The flam rudiments generally seem to give young players more trouble. A flam, which consists of a grace note followed by an immediate tap, is meant to “ornament” a note and give it some “flavor.” In order to execute a flam properly, the grace note must at all times be played close to the drum head. Once the grace note gets too high, both sticks tend to hit the drum simultaneously causing a “popping” sound. Insist that the student maintain proper stick heights when playing any of the flam rudiments (i.e. grace note 1" to 2" and tap 6" to 8" from the head. Also, have the student periodically refer back to the three basic strokes when practicing.

It sometimes helps the student to think of the flam as a “one-motion” movement rather than as two separate strokes. The object is for both hands to proceed downward simultaneously. The difference, of course, is that the grace note has less distance to travel than the tap before striking the drum head. Have the student set his hands in the correct position with the proper stick heights and then execute one flam. Repeat this process using the same sticking until the student becomes comfortable with it. Next, try the same procedure using the opposite sticking. After the student can play numerous flams cleanly, using like sticking, it is possible to begin alternate sticking.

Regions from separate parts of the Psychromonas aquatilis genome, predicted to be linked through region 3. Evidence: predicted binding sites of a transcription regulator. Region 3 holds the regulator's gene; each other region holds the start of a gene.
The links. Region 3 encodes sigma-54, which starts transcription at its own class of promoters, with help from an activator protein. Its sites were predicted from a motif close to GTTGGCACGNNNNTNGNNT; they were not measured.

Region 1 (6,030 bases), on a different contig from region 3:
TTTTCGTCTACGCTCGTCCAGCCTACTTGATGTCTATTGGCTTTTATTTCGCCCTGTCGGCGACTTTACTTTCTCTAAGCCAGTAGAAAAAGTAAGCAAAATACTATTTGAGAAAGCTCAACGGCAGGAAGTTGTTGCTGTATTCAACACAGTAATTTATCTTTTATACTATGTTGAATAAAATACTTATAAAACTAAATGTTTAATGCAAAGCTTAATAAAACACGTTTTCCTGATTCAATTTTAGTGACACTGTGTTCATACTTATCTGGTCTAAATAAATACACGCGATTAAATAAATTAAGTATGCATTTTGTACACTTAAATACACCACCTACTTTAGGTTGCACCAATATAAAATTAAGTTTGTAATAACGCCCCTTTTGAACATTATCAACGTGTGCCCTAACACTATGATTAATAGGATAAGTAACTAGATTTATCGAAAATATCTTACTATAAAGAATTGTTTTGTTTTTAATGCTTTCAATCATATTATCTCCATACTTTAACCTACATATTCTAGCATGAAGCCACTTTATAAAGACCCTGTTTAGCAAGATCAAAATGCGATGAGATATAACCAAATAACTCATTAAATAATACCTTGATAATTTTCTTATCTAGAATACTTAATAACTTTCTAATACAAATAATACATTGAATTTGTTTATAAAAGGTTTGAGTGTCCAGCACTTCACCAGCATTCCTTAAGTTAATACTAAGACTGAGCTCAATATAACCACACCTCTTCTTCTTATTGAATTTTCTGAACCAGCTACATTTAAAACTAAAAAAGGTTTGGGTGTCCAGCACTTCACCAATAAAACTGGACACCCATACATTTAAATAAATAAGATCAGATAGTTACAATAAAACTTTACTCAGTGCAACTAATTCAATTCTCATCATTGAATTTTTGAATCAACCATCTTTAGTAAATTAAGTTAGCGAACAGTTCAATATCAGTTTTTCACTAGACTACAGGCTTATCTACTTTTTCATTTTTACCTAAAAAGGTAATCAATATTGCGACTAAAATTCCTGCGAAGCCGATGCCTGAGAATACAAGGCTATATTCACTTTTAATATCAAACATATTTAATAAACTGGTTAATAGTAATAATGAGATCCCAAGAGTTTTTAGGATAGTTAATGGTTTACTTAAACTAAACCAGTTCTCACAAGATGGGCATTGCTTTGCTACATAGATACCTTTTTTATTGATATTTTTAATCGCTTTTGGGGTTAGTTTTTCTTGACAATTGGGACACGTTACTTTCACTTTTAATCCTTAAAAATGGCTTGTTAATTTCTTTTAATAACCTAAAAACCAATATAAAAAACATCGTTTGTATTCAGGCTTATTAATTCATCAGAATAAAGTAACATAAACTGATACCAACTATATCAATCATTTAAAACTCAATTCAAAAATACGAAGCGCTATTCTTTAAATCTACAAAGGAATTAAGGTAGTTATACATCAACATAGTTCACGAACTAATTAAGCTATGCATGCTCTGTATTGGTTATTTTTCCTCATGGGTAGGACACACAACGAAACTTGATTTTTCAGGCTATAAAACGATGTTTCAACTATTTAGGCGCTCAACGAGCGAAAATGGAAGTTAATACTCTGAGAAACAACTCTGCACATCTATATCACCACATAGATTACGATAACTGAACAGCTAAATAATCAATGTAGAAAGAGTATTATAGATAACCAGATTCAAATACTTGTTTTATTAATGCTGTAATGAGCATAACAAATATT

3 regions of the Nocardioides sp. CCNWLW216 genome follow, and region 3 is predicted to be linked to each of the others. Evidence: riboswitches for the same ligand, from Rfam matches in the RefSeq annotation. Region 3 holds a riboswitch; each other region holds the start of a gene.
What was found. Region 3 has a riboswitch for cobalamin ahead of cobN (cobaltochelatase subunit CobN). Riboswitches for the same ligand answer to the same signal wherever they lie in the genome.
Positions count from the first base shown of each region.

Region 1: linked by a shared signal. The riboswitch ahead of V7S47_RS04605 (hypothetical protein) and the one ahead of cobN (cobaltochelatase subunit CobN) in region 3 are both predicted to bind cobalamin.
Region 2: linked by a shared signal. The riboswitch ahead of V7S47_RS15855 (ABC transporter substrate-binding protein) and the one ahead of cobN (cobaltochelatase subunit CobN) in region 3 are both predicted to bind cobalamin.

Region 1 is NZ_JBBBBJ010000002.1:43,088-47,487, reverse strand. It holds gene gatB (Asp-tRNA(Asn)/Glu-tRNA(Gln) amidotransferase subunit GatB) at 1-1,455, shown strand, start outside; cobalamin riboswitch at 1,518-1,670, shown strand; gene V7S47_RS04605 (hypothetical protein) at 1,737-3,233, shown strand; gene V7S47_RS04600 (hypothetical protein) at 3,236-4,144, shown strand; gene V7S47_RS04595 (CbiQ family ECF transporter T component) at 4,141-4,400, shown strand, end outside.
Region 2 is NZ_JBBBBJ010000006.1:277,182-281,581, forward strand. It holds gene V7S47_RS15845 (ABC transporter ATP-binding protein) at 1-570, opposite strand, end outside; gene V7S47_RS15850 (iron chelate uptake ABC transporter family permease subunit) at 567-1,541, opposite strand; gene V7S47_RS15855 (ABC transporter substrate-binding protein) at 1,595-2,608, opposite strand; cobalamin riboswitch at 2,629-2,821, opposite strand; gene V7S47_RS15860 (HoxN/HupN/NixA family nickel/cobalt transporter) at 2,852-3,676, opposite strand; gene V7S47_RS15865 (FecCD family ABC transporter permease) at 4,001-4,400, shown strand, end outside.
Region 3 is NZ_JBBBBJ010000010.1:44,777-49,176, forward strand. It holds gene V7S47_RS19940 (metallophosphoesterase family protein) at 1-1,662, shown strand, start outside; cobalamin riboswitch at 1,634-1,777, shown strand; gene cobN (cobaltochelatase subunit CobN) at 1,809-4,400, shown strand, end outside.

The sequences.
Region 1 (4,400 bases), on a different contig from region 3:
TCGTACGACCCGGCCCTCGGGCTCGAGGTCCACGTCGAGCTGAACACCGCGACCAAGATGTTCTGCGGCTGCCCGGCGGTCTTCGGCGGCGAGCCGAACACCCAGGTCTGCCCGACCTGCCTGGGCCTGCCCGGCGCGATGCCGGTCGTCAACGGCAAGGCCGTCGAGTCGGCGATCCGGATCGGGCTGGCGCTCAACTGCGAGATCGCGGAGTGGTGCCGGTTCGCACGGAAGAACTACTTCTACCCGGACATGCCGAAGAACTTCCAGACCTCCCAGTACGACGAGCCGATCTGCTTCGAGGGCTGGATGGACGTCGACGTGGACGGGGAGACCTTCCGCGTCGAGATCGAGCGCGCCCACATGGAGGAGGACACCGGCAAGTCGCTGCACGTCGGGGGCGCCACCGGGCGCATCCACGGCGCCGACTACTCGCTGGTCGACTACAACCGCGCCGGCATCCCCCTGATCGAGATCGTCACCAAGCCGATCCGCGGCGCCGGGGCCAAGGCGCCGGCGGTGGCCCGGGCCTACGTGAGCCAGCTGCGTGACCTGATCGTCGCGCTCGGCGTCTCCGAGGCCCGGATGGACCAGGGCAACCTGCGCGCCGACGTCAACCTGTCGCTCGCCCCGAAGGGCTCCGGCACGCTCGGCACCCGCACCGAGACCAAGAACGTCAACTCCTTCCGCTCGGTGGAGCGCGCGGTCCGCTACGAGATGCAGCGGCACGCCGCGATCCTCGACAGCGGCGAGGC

Much of the same information pertaining to flams also applies to the drag rudiments. Stick heights and concepts of execution are very similar in these two families of rudiments. It is suggested that the student feel comfortable with the first few roll rudiments before attempting the drag rudiments at a fast pace. In teaching the proper execution of the drag (or ruff), have the student play two grace notes with the same hand and follow it with a tap in the opposite hand. Once the student feels comfortable with this, have him gradually speed up, moving all three notes closer together. At this point, the student can start over, using the opposite sticking, and then move to alternate sticking.

The rudiments involving grace notes (flams and drags) become quite complex when additional notes are added. For example, the flam accent has two alternating taps that follow the initial execution of the flam. Some students want to learn all of the rudiments that use grace notes before they understand the concept of playing them. Insist that they be able to perform the flam and drag before attempting any of the additional, more complicated rudiments involving grace notes.

The key to success in playing drum rudiments is to understand the basic strokes used to perform them and to practice very slowly at first. Equally important as scales and arpeggios are to wind and string players, the drum rudiments are important in providing young percussionists with the capability to perform all types of music.

Source: 10 ·1·43